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C++ And The Fight To Save Close-To-Hardware Coding

When I began my career in software development, it was like many today: figuratively born into a world of interpreted languages like Python, frameworks like Microsoft .NET, and in which JavaScript is the language of the web. Long before any of the common realities we know today, there was the primary concern of knowing exactly how to provide instructions to specific hardware. Well, we have all seen the direction. Languages run a bit slower but they pack more of a punch for business in the form of shorter development timelines. A great example of this is Python with its bracketless syntax and wide community support. But the normal CPython runtime that executes the code is considerably slower than compiled code.

As it happens, the simple contrast between compiled speed versus interpreted speed is illustrative of the power that still lies in compiled languages. When you optimize C and C++, there is little else as powerful. It remains highly popular for game development, VR experiences, embedded systems, and demanding real-time trading applications (to name just a small list). In my own personal interest, I am a late millennial fascinated by the pre-internet computing technology. It is enthralling as a software developer to see amazing things happen with hardware that is not very powerful by modern standards. I cannot help but feel, at least at some emotional level when looking at the accomplishments of retro tech, that perhaps we have gone the wrong direction when developing these higher and higher levels of abstraction. Compiled, optimized C is still incredibly powerful on even a Raspberry Pi.

Understanding this perspective, I do not intend to mean that we should go backward in time or anything like that. It makes sense to continue moving forward in terms of hardware power and having the kinds of development tools that we are all now comfortable with today. What I am suggesting, though, is that we need to renew our respect for the hardware, for efficiency, and for performance. Performance is suffering and many do not notice, nor care. We are all dealing with tradeoffs when we enter software development: we do not want to grow old working on a tiny sliver of functionality just to see that it runs within a few milliseconds as opposed to several hundred. But if you had asked thousands of developers back in the 1980s or 1990s where they thought things would go with the kind of hardware power we have today: they would not have said, not much of anywhere different.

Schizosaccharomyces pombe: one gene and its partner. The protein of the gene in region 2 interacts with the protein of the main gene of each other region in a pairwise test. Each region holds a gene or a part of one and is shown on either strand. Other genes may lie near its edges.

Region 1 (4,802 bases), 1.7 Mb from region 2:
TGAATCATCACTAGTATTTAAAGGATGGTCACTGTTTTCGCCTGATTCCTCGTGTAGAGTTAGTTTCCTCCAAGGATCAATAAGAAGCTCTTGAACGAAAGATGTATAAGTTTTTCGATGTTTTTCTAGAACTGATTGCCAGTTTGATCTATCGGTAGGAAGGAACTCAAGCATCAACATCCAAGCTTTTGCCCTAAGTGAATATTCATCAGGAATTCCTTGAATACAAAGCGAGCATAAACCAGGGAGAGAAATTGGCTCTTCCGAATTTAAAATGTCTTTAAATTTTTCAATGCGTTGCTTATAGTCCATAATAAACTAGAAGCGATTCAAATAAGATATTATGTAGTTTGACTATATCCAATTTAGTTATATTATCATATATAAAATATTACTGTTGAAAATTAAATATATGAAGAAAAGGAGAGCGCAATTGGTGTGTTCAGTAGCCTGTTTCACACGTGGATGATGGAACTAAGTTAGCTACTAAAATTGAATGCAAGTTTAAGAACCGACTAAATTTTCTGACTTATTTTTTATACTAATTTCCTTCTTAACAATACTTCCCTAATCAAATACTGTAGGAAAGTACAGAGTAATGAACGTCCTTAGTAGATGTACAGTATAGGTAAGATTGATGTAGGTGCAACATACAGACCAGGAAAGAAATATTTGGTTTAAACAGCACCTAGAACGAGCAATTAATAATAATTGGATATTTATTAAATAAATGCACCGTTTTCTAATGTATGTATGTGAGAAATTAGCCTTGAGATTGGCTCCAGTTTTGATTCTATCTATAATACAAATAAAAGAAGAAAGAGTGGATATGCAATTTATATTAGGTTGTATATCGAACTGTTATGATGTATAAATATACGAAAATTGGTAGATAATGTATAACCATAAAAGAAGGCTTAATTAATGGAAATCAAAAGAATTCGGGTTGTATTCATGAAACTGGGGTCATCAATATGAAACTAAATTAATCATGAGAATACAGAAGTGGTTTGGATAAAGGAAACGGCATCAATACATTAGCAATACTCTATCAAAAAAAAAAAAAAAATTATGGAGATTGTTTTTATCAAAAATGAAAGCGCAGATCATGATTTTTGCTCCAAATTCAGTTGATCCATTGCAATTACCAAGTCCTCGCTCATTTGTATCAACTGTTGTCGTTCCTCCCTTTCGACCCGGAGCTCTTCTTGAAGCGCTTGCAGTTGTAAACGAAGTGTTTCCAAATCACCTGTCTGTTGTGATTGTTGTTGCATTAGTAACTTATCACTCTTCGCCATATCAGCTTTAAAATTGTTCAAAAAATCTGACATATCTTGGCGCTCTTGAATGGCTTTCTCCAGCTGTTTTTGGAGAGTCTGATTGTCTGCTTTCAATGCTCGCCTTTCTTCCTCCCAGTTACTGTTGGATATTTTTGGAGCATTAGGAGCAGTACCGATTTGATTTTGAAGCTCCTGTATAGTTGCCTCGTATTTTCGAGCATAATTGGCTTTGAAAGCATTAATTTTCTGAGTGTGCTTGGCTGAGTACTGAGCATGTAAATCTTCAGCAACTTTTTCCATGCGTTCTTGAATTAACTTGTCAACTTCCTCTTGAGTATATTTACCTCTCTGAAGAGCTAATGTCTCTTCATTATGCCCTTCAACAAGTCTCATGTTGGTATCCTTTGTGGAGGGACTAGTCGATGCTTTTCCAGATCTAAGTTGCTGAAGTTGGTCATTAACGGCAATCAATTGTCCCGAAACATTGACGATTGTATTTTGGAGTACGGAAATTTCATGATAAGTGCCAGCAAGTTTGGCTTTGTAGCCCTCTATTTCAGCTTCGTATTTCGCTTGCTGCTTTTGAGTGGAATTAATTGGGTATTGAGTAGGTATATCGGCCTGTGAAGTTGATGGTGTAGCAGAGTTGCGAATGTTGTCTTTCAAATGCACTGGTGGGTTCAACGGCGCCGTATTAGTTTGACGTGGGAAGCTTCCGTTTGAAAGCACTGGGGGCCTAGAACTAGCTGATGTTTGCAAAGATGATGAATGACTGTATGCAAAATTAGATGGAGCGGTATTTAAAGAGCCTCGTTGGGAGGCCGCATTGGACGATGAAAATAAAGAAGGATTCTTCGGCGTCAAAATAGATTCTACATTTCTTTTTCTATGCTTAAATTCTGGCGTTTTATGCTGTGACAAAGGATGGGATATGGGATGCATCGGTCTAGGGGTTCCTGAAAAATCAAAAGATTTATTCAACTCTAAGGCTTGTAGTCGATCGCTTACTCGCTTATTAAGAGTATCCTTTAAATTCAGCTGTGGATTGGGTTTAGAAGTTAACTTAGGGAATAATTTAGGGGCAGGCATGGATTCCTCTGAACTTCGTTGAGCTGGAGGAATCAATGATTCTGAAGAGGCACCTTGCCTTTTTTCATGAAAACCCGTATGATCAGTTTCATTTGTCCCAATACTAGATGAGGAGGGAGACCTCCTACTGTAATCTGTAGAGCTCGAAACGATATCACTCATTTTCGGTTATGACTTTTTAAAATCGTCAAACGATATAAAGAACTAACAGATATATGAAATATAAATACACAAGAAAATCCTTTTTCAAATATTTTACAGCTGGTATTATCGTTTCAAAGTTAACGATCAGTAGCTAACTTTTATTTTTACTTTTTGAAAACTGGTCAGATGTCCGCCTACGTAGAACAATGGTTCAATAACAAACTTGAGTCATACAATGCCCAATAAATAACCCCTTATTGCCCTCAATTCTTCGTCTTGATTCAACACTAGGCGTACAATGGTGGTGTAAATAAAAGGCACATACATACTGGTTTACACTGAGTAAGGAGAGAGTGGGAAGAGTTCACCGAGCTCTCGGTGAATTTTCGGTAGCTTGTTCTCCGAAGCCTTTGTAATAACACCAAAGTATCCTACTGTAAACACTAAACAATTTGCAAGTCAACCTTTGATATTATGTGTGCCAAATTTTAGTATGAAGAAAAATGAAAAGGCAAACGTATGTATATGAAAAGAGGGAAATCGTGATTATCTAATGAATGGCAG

The operating system landscape is still about the same: Microsoft continues to lug out updates that consist of several gigabytes in size. As CPUs get faster developers adopt user interface libraries that look pretty but run about as fast as paint dries. People became accustomed to websites loading within a couple seconds& during the dial-up era. Today, the standard is the same. We have machines that outperform their predecessors in terms of the computational power by more than 30x. Yet, its fine if we take the same amount of time to click through a menu, or load a page, or look at a picture, or whatever. Again, decades ago: the expectation would be that everything would be yours in an instant. The one thing that would have been a bizarre prediction is that in so many ways: things would remain exactly the same.

The most violent offenders on this front are businesses. Good enough in corporate business application culture equates to: if it is taped together shoddily but it works then its worthy of production use. I know this attitude all too well. Performance is simply not a concern, and then the experience of waiting seconds as opposed to an instant becomes the social norm. People will give you weird looks if you tell them that things should feel like they are happening almost at the speed of light (you know, the way electricity is traveling along the circuits of the CPU).

So, everything old is new again. C++ can be looked at with a fresh fondness, especially as a giant number of developers enter the field being self-taught, and without a thorough knowledge of computer science itself that you would gain from a college degree. Learning C++ can also be an exercise in learning the machine itself, and that provides benefits even if you choose not to dive forward with tons of coding in the low-level language.

In my case, as an entrepreneur and leader of a start-up, the notion is attractive to me to re-discover what can be done with inexpensive hardware. If you can make something blazing fast on a weak machine, imagine what might be able to be done on what we have today: if only the other clunker programs will be able to get out of the way of the machines physical resources. My curiosity is alive, and now I descend into the rabbit hole of extreme performance& or you know, the performance of the 1990s.